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Silhouette International v. Hartlauer

Case C-355/96, [1998] E.C.R. 1-4799, [1998] 2 C.M.L.R. 953, [1998] C.E.C. 676 (July 16, 1998)

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Silhouette International v. Hartlauer

European Court of Justice

Case C-355/96, [1998] E.C.R. 1-4799, [1998] 2 C.M.L.R. 953, [1998] C.E.C. 676 (July 16, 1998)

Facts

Silhouette International Schmied GmbH & Co. KG (Silhouette) (plaintiff) produced high-end eyeglasses under the trademark “Silhouette,” which was registered in Austria and most other countries of the world. Silhouette supplied eyeglasses directly to opticians in Austria and had subsidiary companies or distributors supply their eyeglasses to other countries. Hartlauer Handelsgesellschaft mbH (Hartlauer) (defendant) also sold eyeglasses in Austria through its subsidiaries, but at a lower price point than Silhouette’s. Silhouette did not supply eyeglasses to Hartlauer because Silhouette believed that being distributed by the more budget friendly Hartlauer would be harmful to its image as a luxury brand. In October 1995, Silhouette sold 21,000 eyeglass frames to the Bulgarian company Union Trading. Silhouette had directed its representative to instruct Union Trading to only sell the eyeglasses frames in Bulgaria or the states of the former USSR, but it was uncertain whether the representative actually did so. Subsequently, Hartlauer bought the frames from an unknown source. Hartlauer then offered the frames for sale in Austria and released a press campaign advertising that it had managed to buy 21,000 Silhouette frames abroad. Silhouette brought an action for preliminary relief in Austrian court. Silhouette sought an injunction restraining Hartlauer from selling eyeglass frames in Austria under Silhouette’s trademark without being put in the European Economic Area (EEA) by Silhouette or third parties with Silhouette’s consent. Hartlauer argued that trademark-exhaustion laws were not totally comprehensive and left member states to the treaty establishing the European Economic Community (EC Treaty) with the ability to adopt their own exhaustion laws for products placed on the market in nonmember countries. Further, Hartlauer argued that Austria did not put any law in place prohibiting Hartlauer’s importation of the eyeglasses, so Silhouette was not entitled to an injunction.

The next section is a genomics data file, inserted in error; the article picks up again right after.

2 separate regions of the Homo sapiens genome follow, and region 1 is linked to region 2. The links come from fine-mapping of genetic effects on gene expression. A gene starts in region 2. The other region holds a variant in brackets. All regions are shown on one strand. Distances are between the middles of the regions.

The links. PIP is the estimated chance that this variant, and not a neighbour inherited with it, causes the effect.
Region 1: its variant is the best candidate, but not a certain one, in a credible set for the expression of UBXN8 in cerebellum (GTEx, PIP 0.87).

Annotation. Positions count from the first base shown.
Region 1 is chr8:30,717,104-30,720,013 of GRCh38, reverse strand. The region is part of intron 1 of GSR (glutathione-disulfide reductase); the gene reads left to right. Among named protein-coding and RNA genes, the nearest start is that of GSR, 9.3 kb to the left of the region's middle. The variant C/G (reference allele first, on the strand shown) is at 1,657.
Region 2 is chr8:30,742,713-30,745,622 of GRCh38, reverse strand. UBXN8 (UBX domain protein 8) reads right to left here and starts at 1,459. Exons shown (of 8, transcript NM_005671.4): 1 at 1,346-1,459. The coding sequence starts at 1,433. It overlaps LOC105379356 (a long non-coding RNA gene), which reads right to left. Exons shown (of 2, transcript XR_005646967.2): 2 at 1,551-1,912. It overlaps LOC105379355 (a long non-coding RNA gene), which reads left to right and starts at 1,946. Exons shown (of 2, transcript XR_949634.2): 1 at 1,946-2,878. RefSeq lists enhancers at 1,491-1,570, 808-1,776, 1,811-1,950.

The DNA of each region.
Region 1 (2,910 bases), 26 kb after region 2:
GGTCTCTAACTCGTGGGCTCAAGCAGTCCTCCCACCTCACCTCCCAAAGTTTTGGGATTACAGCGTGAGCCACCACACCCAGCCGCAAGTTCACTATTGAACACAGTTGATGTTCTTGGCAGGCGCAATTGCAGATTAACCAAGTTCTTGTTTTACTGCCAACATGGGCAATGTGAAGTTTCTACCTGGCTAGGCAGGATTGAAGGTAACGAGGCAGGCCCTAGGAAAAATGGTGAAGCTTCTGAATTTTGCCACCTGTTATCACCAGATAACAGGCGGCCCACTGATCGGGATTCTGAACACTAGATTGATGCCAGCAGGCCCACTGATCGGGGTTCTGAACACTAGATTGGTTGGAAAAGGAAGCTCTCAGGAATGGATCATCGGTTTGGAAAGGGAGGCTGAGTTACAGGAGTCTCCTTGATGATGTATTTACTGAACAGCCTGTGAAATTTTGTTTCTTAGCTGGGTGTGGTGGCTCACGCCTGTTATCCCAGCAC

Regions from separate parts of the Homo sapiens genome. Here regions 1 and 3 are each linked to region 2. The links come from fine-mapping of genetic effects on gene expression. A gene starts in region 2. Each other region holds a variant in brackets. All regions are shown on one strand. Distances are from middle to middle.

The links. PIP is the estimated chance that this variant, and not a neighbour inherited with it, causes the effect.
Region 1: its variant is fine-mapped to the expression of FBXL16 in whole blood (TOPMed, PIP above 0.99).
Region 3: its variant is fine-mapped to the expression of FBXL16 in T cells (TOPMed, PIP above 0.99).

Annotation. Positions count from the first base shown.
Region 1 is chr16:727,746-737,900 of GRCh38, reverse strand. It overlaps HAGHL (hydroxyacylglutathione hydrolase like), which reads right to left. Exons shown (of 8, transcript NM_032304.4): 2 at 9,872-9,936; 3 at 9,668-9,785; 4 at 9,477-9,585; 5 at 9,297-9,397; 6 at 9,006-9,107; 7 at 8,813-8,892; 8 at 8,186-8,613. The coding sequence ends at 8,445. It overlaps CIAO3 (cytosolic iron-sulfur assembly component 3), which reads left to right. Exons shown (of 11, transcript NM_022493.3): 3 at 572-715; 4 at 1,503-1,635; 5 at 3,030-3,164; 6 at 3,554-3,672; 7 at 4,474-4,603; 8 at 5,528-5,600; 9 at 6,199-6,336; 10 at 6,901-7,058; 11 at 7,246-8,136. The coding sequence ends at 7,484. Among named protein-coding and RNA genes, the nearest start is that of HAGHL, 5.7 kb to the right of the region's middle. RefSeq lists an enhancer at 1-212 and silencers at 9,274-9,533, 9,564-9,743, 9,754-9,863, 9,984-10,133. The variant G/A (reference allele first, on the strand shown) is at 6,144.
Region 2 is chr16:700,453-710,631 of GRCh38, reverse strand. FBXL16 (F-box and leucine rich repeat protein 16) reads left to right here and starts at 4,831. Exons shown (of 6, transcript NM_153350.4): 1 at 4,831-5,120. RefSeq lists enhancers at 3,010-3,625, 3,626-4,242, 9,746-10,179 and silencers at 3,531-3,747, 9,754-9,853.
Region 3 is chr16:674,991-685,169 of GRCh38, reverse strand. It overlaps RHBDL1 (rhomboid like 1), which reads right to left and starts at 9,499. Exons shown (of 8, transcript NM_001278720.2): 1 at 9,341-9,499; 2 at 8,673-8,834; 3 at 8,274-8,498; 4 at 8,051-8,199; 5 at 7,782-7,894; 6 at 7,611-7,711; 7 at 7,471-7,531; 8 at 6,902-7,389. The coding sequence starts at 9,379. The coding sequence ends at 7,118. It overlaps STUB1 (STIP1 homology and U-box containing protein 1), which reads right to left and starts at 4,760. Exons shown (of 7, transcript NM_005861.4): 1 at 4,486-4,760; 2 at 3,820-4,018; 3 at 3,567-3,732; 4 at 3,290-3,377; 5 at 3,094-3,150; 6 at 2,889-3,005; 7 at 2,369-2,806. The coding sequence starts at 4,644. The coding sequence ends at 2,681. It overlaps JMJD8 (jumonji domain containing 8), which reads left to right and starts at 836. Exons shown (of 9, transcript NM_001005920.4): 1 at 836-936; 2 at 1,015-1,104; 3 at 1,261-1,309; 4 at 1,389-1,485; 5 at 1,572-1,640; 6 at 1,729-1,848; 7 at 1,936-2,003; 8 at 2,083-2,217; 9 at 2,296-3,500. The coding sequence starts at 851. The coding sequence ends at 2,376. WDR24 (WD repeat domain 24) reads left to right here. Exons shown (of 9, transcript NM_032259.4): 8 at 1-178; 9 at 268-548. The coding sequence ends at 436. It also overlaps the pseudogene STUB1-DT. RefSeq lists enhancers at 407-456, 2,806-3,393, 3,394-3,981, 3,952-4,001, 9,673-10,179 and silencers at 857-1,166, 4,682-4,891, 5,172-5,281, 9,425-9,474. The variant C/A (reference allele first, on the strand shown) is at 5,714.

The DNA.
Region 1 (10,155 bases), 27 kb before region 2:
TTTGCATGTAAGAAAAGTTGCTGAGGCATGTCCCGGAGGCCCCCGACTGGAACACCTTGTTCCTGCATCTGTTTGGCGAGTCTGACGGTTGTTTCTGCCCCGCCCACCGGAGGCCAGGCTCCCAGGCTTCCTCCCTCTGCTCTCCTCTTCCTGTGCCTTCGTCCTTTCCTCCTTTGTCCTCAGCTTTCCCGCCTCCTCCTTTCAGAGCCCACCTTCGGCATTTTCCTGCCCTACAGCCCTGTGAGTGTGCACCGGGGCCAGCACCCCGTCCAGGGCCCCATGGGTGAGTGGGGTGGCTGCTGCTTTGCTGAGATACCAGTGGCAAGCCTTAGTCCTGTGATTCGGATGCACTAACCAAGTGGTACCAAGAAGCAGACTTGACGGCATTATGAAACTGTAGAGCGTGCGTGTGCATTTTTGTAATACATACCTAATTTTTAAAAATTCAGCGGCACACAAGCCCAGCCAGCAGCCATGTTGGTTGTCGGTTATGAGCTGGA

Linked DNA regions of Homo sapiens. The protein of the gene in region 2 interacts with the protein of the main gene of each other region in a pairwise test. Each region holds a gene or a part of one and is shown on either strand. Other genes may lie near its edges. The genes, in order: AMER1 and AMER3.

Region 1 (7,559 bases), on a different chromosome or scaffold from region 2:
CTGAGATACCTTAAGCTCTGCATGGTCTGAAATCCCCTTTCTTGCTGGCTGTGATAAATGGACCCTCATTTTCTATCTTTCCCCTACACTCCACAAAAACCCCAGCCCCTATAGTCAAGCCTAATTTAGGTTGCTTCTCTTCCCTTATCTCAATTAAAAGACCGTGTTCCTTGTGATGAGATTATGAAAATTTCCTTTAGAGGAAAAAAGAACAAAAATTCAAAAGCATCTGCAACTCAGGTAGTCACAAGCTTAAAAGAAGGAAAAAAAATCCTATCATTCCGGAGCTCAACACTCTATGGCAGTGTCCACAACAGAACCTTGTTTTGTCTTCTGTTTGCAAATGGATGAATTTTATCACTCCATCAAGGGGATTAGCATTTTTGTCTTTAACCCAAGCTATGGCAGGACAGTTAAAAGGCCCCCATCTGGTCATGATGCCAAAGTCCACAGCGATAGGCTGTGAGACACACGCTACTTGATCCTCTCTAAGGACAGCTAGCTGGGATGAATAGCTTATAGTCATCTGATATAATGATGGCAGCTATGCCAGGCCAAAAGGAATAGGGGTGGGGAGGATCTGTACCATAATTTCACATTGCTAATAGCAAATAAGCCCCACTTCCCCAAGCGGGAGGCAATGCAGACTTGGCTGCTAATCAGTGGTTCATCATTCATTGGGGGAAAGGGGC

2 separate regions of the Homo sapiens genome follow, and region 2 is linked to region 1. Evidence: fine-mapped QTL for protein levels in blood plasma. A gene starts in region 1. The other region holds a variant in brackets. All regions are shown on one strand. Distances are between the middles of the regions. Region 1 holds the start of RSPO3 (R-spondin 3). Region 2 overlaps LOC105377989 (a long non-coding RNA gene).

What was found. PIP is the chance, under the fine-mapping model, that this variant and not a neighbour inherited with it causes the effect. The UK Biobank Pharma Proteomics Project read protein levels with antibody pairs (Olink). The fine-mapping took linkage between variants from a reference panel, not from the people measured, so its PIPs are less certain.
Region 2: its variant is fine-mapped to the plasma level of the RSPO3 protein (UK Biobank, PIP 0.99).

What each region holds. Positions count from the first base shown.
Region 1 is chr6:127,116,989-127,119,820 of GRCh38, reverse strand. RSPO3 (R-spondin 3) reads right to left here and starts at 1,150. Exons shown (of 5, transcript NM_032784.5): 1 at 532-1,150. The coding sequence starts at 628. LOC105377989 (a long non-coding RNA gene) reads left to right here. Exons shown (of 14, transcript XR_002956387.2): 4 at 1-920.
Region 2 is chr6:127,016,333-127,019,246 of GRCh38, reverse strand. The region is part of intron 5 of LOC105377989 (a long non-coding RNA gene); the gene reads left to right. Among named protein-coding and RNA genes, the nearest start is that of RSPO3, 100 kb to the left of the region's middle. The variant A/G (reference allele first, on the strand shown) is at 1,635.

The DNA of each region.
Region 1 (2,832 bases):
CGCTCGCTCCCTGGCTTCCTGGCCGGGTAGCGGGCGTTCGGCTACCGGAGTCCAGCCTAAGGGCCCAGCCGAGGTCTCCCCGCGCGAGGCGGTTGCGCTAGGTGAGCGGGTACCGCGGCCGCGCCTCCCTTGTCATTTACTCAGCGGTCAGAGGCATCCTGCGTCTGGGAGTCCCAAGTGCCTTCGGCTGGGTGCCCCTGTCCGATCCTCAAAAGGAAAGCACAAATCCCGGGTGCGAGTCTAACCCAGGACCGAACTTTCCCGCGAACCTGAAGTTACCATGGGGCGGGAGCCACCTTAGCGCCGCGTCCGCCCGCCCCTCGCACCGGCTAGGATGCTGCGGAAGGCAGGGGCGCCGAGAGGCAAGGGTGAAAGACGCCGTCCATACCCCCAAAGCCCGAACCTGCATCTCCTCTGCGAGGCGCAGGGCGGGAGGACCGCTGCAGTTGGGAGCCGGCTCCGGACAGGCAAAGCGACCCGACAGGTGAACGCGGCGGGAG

Rule of Law

Issue

Holding and Reasoning (Jacobs, J.)

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